COOPER: To make her a better candidate.

BORGER: A, to make her a better candidate and b, not to look so inevitable. I mean inevitability didn't get her anywhere last time. For not worth or better this time. She has an 86 percent approval rating in the Democratic Party. But when you're not really running against somebody, you don't test yourself in a lot of ways.

ZELENY: But she's running against herself, essentially.

BORGER: Right. Oh, absolutely.

ZELENY: She's fighting against that old shadow that's hanging over her campaign.

BORGER: That's a problem.

ZELENY: And that is her biggest competition.

COOPER: Is it clear that she has a fire in her belly for this? I mean because that's what a lot of people have sort of said, that there's this air of inevitability, but does she really want it and willing to do what's necessary? I mean, it's a long slob from here to there.

BORGER: I've done a bunch of reporting talking to her friends about this, people who know her pretty well and I think I came away with thinking that there's a tug of history here for her. That obviously being the first woman president is a big tug. There's a network that wants her to run. Her husband really wants her to run. And she has in a way been preparing her whole life for this, so there was a sense of how could she not do it at this moment, particularly since the Democrats have basically parted the waters for her, right?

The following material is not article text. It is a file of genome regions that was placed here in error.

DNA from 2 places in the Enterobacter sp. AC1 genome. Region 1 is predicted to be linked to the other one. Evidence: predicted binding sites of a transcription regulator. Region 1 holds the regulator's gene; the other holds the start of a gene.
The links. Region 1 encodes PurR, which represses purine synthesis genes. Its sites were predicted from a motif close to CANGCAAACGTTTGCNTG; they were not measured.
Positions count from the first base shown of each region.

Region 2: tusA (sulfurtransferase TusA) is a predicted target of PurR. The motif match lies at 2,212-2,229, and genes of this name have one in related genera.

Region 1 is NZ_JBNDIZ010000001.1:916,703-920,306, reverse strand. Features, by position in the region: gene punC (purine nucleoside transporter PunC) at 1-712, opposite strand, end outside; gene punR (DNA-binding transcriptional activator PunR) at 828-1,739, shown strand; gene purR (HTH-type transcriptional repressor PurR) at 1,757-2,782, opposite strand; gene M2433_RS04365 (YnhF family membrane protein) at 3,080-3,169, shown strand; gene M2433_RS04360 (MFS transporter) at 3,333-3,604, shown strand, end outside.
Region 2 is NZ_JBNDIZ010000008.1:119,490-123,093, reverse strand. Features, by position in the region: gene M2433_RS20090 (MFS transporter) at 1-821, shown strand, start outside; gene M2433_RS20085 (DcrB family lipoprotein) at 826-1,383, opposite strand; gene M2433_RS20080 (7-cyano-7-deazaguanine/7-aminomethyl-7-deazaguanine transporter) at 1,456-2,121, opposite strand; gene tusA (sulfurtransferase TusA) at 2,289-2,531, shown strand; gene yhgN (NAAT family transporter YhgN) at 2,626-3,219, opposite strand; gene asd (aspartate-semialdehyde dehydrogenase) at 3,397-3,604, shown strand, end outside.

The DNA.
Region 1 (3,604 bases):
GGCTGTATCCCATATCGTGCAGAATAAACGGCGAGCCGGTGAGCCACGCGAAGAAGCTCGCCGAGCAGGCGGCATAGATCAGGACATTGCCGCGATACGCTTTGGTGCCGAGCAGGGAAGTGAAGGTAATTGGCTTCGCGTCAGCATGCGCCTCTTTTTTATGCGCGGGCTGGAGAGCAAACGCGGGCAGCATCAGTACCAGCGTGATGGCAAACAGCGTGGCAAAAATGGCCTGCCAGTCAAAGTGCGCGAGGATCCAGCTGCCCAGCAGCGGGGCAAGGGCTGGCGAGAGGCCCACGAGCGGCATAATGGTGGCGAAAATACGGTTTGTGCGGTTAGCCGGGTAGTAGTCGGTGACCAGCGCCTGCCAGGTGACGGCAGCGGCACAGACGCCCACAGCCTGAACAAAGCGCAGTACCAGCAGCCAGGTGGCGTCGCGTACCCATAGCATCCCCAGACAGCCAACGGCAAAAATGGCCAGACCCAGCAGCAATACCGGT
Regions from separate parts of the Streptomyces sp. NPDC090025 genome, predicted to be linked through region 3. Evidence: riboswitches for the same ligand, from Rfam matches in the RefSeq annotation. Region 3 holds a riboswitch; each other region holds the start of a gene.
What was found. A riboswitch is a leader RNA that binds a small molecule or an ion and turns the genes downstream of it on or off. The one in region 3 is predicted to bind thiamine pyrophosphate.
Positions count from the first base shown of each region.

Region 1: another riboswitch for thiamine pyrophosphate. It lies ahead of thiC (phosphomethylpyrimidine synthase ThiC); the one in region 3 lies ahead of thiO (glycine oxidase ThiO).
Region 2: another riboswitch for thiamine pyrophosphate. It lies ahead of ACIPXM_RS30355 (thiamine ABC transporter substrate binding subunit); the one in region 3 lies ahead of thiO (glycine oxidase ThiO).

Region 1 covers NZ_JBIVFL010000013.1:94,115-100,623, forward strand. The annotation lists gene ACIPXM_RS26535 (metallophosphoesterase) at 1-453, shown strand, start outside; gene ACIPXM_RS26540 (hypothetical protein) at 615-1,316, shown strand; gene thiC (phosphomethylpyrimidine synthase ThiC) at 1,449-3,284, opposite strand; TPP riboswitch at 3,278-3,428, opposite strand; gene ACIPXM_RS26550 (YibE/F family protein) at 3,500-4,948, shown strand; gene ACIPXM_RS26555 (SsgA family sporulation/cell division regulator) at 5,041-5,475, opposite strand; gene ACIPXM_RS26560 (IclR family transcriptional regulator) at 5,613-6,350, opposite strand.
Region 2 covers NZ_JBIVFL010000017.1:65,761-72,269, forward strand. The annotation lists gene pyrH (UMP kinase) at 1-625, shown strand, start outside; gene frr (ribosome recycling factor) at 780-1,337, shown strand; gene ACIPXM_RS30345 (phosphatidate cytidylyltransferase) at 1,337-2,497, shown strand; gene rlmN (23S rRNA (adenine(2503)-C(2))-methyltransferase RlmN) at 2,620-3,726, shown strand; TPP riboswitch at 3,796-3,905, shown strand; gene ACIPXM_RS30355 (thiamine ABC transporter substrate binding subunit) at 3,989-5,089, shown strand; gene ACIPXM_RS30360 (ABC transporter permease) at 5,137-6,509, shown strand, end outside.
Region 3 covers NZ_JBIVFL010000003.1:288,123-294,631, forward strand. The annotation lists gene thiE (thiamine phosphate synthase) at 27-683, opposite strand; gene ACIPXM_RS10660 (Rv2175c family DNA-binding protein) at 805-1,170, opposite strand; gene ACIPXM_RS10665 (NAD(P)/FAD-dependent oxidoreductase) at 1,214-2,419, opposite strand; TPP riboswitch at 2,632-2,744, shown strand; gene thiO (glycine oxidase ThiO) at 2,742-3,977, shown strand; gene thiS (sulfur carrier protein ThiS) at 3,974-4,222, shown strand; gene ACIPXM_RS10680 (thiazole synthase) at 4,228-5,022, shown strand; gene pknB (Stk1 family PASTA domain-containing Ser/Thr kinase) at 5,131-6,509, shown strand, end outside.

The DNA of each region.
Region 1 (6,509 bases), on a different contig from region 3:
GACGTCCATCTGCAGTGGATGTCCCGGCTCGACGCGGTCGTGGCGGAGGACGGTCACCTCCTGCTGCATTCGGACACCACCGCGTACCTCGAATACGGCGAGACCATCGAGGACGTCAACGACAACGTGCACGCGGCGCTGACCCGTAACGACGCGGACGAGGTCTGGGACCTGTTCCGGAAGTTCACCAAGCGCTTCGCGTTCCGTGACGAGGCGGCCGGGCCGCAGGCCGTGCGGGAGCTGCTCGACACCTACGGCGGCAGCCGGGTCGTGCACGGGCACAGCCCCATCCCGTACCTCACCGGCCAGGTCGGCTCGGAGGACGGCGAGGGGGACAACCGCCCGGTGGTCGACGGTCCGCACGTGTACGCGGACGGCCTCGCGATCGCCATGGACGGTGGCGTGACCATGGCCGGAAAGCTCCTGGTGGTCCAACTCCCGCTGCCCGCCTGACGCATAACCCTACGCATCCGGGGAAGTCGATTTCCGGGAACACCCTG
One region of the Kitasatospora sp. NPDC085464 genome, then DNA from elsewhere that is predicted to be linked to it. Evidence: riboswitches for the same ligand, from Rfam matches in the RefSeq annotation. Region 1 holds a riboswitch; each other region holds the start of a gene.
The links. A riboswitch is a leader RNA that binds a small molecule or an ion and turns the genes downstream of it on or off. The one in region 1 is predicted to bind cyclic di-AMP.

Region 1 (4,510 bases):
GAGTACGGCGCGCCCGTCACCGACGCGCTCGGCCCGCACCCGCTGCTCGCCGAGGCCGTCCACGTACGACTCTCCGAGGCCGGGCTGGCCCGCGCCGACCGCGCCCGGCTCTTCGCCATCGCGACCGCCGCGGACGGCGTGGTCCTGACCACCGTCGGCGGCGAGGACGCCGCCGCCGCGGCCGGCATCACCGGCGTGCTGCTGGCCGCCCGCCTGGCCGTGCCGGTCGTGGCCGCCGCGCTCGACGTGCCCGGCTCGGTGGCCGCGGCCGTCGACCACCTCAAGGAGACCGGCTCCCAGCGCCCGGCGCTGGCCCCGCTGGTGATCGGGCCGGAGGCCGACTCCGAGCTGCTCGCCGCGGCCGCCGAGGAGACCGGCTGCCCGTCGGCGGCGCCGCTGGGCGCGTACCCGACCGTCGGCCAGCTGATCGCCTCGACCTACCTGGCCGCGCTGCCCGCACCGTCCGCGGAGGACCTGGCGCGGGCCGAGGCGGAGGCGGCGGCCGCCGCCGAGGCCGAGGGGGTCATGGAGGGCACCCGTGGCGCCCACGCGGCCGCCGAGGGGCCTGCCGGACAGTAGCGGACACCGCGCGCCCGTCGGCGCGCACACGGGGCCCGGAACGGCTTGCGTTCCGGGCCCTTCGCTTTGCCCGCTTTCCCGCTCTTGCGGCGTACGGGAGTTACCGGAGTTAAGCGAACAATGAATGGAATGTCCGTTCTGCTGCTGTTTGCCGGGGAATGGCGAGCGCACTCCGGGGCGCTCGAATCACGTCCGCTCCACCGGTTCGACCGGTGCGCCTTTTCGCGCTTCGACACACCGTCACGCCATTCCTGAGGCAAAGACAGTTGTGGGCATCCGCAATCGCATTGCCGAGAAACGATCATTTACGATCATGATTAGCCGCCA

COOPER: But John, I mean that doesn't - it still doesn't get to the idea of does she have a burning desire to do this, to run, to campaign, because there are some people who love to campaign. I don't know, does she?

KING: She doesn't like campaigning. And that's part of the problem. She's a very talented person. She does not have her husband or President Obama's political gifts on the campaign trail. And that's one of the key things in any politician, any politician especially, but even if somebody like Hillary Clinton who we think we know, we think we have seen so often. You always see in the next campaign, what have they learned, how do they grow, are they capable of being a little bit different? You are who you are at a certain point of your life, and she's who she is, but what did she learn from 2008? Will she interact with voters more? Will she have a better relationship with the media? That's one thing she says is a priority. Forget about that for a minute. The challenge is to go out and say why. Don't say I was the first lady of Arkansas, the I was the first lady of the United States, I was a senator, I was the Secretary of State. Say why you want to be president. That's her biggest challenge looking forward. Not in the rearview mirror.